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Best mixer for 52% hydration bagel dough?

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joyfulbaker's picture
joyfulbaker

Best mixer for 52% hydration bagel dough?

Here I am again, deciding between the Bosch and the Electrolux.  I tried mixing the bagel dough in ITJB, with 52% hydration, as dense as dough can be.  I first used my friend's loaned Electrolux Assistent (the Magic Mill brand, over 10 years old).  I followed the directions I saw on the Bread Beckers video, adding the liquid first, then gradually incorporating the flour.  It just couldn't cut it--even after trying (first) the roller and then the dough hook, then back to the roller.  I even broke up the dough into four pieces.  No luck.  So I went back to my old method, first a short spin in the food processer in two halves, then, surprise, surprise, went over to my KitchenAid Pro 6 (with a newly purchased spiral dough hook).  It did a very respectable job.  Maybe because the dough was beaten down by this time it worked; I don't know.  But I had a lovely, supple, if dense dough.  Baked beautiful bagels.  My questions is for Bosch Universal owners:  Have you done bagels with the Bosch?  Would love to know!  It's getting down to the wire for a purchase.  Thank you for your help!

Joyful

gary.turner's picture
gary.turner

At what distance from the bowl's rim did you lock the roller?

At what speed did you mix?

At what speed did you knead?

cheers,

gary

dwcoleman's picture
dwcoleman

I've made the Krakow bagels from ITJB in both my KA 600, and my Bosch.  They were the main reason that I replaced my KA 600.  The Bosch works fine and has plenty of power, the mixer is driven via a belt, not gears.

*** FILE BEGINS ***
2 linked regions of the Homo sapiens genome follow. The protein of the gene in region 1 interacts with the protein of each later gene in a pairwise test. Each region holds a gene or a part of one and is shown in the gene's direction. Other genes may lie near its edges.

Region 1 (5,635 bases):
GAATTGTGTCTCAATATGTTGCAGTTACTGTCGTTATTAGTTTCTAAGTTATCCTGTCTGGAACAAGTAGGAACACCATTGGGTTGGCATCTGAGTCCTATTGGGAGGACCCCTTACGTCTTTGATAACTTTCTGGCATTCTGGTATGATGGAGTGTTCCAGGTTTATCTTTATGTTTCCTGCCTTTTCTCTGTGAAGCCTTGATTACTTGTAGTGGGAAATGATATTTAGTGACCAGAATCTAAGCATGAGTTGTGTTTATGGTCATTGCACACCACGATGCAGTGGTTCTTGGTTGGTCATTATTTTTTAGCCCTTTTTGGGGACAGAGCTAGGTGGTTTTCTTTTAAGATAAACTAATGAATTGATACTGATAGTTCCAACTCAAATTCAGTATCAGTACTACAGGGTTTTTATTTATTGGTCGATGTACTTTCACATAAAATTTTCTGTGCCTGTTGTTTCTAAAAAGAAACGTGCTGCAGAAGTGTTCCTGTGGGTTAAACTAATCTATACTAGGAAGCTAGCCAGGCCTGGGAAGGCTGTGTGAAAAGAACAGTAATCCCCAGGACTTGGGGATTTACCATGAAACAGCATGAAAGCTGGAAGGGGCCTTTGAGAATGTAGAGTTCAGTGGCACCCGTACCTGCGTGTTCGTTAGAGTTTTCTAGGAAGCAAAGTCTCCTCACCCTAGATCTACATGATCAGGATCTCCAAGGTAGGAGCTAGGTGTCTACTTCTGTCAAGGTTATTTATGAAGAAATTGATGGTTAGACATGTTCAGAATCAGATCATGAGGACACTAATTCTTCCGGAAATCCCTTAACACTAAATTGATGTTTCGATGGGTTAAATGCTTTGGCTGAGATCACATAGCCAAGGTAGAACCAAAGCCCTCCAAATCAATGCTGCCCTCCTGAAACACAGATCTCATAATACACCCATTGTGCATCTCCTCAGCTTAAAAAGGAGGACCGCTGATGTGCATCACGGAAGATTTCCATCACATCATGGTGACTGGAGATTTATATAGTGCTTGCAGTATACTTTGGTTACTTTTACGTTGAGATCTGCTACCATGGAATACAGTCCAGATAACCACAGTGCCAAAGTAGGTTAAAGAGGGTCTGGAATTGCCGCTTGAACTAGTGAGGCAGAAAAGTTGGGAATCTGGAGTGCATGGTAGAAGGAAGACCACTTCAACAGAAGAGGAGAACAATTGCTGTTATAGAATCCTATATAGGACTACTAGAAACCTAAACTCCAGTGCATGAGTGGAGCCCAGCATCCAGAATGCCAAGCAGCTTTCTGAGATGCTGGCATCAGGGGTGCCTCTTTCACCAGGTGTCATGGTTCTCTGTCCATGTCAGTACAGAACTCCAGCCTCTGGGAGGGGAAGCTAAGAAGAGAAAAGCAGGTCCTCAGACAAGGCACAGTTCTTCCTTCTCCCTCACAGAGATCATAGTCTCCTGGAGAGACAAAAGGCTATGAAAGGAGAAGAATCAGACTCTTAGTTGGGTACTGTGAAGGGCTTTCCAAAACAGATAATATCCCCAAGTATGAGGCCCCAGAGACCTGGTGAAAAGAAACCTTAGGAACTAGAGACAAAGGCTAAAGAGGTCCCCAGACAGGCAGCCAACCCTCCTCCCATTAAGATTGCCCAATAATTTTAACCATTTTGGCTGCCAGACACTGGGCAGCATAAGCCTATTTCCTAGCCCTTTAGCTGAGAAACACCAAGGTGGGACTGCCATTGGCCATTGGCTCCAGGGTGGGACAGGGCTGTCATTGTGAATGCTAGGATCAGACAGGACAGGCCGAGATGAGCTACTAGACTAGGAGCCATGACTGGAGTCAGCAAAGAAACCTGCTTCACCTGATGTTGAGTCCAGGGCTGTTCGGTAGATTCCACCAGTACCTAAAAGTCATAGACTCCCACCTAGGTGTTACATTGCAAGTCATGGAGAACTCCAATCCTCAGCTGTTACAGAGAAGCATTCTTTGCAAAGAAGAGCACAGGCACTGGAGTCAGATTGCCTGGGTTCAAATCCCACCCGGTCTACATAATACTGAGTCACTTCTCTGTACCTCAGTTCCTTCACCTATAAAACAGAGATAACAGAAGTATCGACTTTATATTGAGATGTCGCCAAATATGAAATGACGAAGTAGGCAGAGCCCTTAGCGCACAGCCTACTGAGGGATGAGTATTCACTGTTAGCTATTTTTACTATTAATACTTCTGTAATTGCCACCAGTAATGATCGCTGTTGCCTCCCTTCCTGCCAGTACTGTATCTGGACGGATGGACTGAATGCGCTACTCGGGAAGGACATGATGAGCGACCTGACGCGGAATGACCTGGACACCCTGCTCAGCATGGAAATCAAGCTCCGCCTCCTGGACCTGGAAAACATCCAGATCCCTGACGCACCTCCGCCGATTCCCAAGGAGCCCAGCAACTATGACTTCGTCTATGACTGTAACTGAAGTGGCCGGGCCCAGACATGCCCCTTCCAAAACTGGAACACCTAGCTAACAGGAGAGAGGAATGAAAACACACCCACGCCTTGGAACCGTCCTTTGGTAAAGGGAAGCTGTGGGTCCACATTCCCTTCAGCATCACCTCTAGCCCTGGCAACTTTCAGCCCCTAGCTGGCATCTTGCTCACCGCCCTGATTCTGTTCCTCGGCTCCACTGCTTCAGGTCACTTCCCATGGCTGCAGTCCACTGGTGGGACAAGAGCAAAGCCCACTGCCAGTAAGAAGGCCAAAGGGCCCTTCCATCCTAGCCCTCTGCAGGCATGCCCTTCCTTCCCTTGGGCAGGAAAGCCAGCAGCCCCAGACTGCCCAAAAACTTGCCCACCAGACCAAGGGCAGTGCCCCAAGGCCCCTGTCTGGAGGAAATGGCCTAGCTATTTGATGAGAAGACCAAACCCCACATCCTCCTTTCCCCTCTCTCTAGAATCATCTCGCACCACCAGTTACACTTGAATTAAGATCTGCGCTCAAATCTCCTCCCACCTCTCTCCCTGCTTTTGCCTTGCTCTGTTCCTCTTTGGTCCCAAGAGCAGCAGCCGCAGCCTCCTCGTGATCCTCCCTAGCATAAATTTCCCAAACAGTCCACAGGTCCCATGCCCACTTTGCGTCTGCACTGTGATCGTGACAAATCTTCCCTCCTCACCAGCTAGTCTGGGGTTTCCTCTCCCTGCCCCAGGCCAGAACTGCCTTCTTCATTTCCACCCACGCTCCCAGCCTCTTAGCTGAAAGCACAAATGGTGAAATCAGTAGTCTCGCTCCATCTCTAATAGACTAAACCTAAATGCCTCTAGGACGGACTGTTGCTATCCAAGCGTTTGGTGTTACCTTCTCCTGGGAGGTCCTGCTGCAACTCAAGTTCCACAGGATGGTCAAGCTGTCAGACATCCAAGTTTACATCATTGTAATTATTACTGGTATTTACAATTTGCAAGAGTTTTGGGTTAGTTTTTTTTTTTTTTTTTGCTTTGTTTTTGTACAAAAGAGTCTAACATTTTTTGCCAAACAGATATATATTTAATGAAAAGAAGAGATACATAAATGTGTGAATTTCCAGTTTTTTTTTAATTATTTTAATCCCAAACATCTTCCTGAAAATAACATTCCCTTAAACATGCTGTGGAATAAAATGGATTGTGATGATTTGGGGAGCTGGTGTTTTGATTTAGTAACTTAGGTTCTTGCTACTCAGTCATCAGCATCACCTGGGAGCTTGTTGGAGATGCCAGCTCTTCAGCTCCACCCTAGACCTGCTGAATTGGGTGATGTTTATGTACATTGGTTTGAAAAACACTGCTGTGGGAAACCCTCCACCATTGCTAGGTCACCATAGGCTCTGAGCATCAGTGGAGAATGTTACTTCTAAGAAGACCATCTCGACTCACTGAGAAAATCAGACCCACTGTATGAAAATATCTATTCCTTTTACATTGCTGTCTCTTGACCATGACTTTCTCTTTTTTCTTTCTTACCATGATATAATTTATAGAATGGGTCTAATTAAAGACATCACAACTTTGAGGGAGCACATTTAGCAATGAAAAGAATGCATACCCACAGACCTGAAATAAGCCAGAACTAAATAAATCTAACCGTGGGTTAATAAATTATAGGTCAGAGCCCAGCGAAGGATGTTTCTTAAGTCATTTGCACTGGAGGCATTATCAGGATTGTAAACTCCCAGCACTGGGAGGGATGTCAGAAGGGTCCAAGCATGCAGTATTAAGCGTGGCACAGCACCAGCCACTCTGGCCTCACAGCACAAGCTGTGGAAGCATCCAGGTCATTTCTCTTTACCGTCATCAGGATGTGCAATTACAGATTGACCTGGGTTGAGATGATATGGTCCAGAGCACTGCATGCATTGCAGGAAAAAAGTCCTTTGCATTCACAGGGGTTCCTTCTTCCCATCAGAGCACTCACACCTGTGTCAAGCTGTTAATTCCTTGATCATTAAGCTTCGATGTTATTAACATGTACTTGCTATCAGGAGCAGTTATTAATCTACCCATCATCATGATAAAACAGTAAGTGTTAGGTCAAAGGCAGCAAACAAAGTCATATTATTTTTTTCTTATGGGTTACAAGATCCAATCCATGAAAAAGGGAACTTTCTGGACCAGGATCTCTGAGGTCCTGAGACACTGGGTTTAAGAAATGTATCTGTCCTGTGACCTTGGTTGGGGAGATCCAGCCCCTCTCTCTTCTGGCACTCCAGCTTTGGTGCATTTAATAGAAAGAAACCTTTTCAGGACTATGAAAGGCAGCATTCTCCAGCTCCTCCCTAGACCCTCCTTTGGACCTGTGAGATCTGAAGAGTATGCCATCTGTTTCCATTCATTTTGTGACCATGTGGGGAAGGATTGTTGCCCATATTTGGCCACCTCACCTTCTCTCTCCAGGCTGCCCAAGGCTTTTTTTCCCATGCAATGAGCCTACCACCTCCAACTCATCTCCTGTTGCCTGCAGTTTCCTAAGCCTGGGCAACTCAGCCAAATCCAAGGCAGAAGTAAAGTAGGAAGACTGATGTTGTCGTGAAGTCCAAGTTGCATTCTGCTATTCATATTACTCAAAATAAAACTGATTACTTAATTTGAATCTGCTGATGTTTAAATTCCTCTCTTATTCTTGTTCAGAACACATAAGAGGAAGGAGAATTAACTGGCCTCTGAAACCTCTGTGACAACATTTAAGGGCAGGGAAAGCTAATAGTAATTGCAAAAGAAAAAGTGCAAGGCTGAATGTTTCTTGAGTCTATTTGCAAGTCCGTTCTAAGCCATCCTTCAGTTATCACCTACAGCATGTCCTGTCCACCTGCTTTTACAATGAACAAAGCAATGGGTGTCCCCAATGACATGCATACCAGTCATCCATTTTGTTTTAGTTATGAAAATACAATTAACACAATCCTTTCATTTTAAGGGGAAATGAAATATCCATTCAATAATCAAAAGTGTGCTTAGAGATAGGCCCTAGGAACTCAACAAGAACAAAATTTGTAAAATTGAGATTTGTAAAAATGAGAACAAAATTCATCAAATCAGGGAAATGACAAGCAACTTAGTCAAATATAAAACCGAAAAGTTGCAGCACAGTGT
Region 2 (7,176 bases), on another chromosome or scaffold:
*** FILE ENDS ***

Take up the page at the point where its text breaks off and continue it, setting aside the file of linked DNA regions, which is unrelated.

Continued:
dmsnyder's picture
dmsnyder

Hi, Joyful.

I have no experience with the DLX mixer, but I turn to my Bosch whenever I am mixing large or stiff doughs. It hasn't even breathed hard yet.

David

joyfulbaker's picture
joyfulbaker

Thanks Gary, dwcoleman and David for your help (it really does help!).  As for your questions, Gary, I started with the roller and mixed at low speed (no #'s on this old model), then when the dough balled up I moved the roller about 1/3 of the way to the middle.  I kneaded first on low to medium speed, then moved to medium high (this was about 6-7 minutes kneading time); I tried the hook then went back to the roller.  The motor was getting quite hot and, since it was a loaner from a friend, I stopped at about 9 or 10 minutes.  The dough never got past the lumpy stage and never really "caught on."  (I even coaxed it with the spatula and divided it into 3rds and 4ths. 

Thanks for the Bosch info, dwcoleman and David.  It sounds like a powerhouse.  That sure gives me food for thought (pardon the pun, none intended!).

Joy

gary.turner's picture
gary.turner

No speed numbers on my 1 year old DLX either. Start the mix at the lowest speed (knob pointing to 12 o'clock), with the roller ¾ in. from the bowl. I measure from the roller's drive wheel to the bowl's rim. With the machine on, and the liquid(s) in place, add the dry ingredients scoop by scoop until about half done. Sweep the roller arm across the middle a few times, then add the rest. Repeat the sweep as needed.  For really dry doughs, and 52% hydration is really dry, you might want to stop the machine, reach in and massage the dough and pick up any stray bits of unincorporated flour. The mix phase will likely take about three minutes to give you a shaggy mess. Let the dough rest to equalize hydration and unravel the protein blobs  before kneading.